Before directing “The Color Purple” put him on the Broadway radar, Gary Griffin received the most attention for his Chicago work on scaled-down versions of big musicals, including a reinterpretation of “Pacific Overtures” and a two-piano version of “My Fair Lady.” But Griffin is by no means all concept, all the time. His production of “Passion,” at Chicago Shakespeare’s black-box second space, is all faithful straightforwardness, putting forth the decidedly unradical argument that what Stephen Sondheim and James Lapine’s musically sumptuous but offbeat tale of obsessive love really needs is… to be put on its feet and sung beautifully.
Griffin certainly pulls that off, with the help of excellent performances, led by Ana Gasteyer as the operatically odd Fosca. This is a lovely production, delicate and tuneful, staged without directorial fussiness and with a great deal of polish. No, it doesn’t uncover new solutions to the musical’s limitations — it’s still a very controlled show about uncontrolled emotions, fevered adoration put under a character-based microscope. But that’s OK. Griffin focuses on the positive, of which there’s plenty.
The five-piece orchestra provides sufficient richness, combining with the intimate environment to emphasize the show’s natural chamber musical qualities. “Passion” is already a stripped-down show, all about the characters and the melodies and not about the scenery, which in Eugene Lee’s expertly minimalist approach employs empty space filled with just a few essential accoutrements: a curtain, a roll-on bed, a dining table.
Former “Saturday Night Live” regular Gasteyer has been gradually making a name for herself as a musical theater lead — she played Elphaba in “Wicked” on Broadway and in Chicago. She demonstrates great depth and range here as the sickly, ugly, manipulative Fosca, a fascinating but also off-putting character who falls so intensely for soldier Giorgio (Adam Brazier) that he ultimately chooses her unrelenting love over his more traditionally romantic feelings for married lover Clara (Kathy Voytko).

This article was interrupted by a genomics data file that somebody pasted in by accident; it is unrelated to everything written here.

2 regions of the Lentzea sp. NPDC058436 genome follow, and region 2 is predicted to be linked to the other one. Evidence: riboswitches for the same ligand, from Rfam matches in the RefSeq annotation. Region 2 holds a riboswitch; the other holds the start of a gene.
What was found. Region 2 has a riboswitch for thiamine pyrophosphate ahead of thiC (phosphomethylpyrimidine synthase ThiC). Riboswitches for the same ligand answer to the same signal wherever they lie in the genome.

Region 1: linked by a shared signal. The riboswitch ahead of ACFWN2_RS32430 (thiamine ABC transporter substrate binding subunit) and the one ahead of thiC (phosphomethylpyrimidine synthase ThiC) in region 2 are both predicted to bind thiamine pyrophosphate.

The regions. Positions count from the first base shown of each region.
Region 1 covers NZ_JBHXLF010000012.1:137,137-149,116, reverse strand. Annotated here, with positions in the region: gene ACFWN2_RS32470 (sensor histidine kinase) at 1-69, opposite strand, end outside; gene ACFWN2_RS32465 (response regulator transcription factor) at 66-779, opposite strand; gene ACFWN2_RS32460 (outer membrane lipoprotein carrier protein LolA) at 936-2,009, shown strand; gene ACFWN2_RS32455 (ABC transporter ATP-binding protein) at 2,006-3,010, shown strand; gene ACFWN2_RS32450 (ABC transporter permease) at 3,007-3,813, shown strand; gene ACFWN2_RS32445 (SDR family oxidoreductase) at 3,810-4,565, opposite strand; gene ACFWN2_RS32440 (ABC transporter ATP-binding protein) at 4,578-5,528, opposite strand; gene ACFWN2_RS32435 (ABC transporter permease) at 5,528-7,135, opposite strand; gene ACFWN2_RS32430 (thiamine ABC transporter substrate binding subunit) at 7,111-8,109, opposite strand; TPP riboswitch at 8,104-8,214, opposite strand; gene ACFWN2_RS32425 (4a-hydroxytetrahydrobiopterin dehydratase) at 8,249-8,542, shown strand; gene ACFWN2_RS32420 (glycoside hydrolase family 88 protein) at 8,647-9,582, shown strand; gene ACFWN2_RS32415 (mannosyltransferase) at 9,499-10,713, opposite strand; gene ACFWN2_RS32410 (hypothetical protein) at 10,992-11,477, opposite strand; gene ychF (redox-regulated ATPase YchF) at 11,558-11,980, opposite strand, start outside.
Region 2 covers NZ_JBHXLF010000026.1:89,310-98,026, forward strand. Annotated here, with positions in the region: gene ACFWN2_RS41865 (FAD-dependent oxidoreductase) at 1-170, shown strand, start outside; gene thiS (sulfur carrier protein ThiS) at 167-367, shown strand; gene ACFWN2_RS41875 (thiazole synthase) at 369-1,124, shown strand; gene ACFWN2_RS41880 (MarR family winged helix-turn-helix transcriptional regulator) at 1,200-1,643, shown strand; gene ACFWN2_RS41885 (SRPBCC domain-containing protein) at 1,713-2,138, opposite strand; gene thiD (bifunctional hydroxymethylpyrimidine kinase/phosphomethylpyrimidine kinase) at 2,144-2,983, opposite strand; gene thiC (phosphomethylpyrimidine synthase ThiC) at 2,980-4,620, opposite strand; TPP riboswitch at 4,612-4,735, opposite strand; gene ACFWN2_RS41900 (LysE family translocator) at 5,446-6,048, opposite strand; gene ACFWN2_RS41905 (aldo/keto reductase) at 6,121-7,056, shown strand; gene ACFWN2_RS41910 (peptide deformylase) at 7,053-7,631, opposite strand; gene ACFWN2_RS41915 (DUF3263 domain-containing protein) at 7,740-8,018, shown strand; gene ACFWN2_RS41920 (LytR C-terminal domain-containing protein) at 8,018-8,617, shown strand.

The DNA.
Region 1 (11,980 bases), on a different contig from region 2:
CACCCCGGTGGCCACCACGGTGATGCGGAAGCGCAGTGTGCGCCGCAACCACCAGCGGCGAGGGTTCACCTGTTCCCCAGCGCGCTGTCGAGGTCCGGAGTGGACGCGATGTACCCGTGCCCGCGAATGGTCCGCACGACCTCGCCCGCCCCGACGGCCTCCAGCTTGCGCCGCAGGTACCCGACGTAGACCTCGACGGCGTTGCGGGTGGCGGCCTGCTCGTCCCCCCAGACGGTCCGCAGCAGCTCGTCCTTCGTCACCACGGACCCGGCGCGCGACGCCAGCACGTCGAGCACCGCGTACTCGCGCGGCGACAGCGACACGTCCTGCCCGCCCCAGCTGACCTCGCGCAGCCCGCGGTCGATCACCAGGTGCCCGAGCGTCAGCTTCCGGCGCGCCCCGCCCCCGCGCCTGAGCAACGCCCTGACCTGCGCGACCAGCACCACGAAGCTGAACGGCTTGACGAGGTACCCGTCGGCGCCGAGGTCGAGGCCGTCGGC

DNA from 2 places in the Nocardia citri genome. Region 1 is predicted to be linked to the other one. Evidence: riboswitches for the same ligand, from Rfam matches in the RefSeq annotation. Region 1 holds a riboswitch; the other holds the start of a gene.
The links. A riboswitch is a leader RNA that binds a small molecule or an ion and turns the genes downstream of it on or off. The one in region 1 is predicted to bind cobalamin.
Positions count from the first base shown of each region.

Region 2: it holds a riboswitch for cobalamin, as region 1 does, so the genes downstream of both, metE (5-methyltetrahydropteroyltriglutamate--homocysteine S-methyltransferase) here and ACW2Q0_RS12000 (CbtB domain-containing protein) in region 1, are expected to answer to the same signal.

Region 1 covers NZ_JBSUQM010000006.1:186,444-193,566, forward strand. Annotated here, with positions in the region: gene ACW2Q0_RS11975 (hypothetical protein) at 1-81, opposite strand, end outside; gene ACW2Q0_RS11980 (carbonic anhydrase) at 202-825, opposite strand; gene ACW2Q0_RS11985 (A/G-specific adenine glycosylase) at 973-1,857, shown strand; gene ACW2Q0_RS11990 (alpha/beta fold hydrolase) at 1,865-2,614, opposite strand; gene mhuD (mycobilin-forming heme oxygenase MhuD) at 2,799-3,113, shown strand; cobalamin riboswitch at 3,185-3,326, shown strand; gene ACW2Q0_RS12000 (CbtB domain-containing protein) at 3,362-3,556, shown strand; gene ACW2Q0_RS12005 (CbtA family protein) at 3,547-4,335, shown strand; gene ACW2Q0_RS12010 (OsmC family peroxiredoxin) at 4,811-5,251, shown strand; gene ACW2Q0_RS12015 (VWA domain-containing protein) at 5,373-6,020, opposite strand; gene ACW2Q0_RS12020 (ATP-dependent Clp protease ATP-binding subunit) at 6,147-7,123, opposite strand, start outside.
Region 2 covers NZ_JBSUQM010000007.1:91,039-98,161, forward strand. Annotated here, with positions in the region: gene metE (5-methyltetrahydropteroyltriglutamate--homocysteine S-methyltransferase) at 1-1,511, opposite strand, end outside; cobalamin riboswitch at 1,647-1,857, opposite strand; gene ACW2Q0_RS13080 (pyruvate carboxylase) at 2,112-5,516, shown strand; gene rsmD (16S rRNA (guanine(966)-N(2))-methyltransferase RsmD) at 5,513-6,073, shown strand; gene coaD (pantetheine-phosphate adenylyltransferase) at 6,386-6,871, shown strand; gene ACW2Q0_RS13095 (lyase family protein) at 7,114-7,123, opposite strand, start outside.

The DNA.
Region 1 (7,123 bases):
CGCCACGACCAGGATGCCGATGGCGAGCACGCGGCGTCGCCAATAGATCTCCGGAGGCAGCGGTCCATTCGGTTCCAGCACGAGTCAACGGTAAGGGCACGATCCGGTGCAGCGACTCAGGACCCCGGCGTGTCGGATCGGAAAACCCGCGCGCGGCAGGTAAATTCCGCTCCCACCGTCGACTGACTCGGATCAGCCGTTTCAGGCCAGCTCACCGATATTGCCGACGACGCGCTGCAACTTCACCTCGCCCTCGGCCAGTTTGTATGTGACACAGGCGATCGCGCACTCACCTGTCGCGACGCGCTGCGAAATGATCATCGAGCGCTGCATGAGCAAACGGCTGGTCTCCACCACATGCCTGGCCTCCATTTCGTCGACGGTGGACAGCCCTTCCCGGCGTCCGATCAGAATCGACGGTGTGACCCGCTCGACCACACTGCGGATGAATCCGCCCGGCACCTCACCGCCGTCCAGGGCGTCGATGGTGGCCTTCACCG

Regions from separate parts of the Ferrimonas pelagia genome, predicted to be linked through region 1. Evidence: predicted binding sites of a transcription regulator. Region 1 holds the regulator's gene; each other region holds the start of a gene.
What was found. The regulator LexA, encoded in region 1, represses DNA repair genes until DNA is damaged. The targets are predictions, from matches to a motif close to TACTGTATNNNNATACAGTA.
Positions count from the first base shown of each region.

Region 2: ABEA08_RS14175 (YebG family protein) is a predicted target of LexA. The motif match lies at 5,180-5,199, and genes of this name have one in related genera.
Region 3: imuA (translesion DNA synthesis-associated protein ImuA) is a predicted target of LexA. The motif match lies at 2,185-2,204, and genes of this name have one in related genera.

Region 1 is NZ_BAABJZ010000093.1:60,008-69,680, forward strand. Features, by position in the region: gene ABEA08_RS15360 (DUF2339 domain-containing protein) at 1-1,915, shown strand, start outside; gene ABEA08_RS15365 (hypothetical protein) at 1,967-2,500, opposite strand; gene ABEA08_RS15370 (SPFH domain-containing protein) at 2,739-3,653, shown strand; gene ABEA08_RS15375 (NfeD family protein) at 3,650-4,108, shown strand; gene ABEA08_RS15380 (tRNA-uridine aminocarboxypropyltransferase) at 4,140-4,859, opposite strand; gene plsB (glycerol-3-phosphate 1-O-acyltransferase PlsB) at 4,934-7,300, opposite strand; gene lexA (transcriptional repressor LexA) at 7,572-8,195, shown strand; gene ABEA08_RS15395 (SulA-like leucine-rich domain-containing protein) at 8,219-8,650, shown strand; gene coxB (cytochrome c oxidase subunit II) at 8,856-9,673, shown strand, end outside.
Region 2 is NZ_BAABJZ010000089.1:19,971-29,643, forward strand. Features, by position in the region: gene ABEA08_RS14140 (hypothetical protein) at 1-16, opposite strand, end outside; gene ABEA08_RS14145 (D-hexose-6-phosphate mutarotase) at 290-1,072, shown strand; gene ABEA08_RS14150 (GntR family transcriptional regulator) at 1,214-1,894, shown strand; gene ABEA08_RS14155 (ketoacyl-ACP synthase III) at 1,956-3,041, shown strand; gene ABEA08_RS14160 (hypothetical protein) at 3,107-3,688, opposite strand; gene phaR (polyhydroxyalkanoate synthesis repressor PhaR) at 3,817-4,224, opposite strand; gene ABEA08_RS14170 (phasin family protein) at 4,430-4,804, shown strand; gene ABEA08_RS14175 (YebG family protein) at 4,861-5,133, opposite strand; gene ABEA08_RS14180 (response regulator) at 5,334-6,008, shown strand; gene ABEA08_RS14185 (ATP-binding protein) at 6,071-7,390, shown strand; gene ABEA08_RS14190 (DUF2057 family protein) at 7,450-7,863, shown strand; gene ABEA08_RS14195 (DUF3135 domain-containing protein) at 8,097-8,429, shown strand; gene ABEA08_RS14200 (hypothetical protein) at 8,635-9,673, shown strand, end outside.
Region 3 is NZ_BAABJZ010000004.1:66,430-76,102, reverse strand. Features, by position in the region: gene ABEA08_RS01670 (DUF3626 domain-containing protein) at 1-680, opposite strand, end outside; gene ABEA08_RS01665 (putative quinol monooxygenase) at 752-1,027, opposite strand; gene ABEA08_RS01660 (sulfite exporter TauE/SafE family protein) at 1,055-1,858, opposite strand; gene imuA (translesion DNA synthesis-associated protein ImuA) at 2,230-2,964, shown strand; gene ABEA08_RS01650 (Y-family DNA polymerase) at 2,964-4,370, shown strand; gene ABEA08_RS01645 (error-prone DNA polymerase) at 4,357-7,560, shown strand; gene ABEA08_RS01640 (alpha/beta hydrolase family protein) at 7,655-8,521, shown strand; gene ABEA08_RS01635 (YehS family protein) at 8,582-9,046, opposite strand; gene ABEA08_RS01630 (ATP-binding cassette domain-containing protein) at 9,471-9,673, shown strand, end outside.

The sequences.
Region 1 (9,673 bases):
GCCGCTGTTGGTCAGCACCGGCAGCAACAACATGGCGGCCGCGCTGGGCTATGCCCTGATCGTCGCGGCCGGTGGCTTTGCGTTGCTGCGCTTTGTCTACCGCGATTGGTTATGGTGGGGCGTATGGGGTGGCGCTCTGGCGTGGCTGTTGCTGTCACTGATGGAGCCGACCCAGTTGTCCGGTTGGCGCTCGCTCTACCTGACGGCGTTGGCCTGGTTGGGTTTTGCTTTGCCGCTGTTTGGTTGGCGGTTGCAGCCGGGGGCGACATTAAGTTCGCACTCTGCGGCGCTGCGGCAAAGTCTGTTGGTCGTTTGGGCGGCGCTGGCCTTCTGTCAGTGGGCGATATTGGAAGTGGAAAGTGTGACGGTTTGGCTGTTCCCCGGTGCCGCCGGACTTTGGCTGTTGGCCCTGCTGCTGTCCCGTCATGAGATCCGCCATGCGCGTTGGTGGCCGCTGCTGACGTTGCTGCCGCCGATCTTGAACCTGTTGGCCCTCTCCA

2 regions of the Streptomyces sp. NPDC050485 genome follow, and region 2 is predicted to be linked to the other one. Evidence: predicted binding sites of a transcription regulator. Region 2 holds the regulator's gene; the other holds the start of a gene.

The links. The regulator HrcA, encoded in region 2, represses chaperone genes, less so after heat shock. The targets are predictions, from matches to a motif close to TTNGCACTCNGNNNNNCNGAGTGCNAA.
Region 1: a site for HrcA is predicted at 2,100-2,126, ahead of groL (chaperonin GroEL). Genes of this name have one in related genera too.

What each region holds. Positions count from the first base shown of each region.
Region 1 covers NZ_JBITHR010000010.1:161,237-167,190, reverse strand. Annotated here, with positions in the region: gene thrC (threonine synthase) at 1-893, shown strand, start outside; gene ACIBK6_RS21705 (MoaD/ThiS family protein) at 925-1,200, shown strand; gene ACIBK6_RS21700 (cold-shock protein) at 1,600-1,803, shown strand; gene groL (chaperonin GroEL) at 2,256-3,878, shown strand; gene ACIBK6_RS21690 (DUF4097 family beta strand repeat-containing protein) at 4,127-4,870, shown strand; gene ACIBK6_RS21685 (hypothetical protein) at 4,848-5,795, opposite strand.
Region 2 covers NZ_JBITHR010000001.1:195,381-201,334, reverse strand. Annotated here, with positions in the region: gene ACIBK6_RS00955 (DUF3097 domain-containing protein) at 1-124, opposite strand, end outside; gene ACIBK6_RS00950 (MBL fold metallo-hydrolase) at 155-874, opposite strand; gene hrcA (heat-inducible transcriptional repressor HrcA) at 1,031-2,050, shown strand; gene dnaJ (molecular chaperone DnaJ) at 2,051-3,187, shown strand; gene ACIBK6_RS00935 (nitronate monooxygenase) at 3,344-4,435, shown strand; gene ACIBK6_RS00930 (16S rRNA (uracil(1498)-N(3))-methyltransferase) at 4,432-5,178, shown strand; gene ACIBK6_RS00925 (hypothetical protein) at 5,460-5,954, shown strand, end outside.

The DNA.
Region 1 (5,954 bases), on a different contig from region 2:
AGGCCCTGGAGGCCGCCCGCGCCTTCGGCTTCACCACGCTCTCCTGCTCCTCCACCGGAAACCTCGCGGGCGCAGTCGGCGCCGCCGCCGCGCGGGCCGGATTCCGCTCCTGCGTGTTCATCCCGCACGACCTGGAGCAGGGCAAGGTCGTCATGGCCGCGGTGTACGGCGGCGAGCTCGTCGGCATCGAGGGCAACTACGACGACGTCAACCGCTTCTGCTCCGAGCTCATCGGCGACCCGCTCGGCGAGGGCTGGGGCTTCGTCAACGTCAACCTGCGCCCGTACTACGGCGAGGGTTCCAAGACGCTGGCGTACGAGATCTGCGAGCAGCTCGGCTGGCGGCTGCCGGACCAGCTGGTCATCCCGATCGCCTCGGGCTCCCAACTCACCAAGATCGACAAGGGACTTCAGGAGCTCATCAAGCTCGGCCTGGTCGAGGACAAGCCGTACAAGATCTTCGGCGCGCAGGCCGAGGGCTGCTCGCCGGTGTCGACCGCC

Gasteyer keeps it mostly in check, but she does naturally possess the edgy energy of a comic, and her Fosca makes a first impression quite different from original star Donna Murphy’s laconic weakness and defeatism. Gasteyer’s Fosca is more of a neurotic, filled with more self-loathing than self-pity, and enough of a convincing stalker that her original advances on Giorgio deservedly bring a look of fear to Brazier’s face.
Gasteyer brings purposeful nervousness to Fosca in her early numbers, rocking back and forth for “I Read” in her first sequence with Giorgio. This enables her to track Fosca’s emotional path with increasing calmness, so that when she sings her beautiful final songs — particularly the Finale’s duet with Brazier — she’s a woman for whom love has brought genuine inner peace even though it hasn’t brought health.
Voytko and Brazier are also very strong, the picture of a perfect couple from their opening scene of lovemaking, lit with a painterly touch by Paul Miller. Brazier captures Giorgio’s puzzlement at his own emerging feelings for Fosca, but he sticks with that expression a bit longer than he should. Voytko provides perhaps the most unimprovable performance — her love for Giorgio is genuine, neither calculated nor especially needy. She’s so very real, up against the almost otherworldly fervor of Fosca’s passion.
For a show that finds its best moments at its most dramatically forthright, the one overdone element is Fosca’s makeup, which covers Gasteyer’s face in an ashen white. As intended, it clearly turns her into a ghostly figure, a type of living dead. It’s also a stylized way to signal ugliness without having to puts warts on her face. But to be blunt, it brings to mind Data from “Star Trek: The Next Generation.”
It’s an over-the-top touch in a production that’s otherwise unflinching and convincing.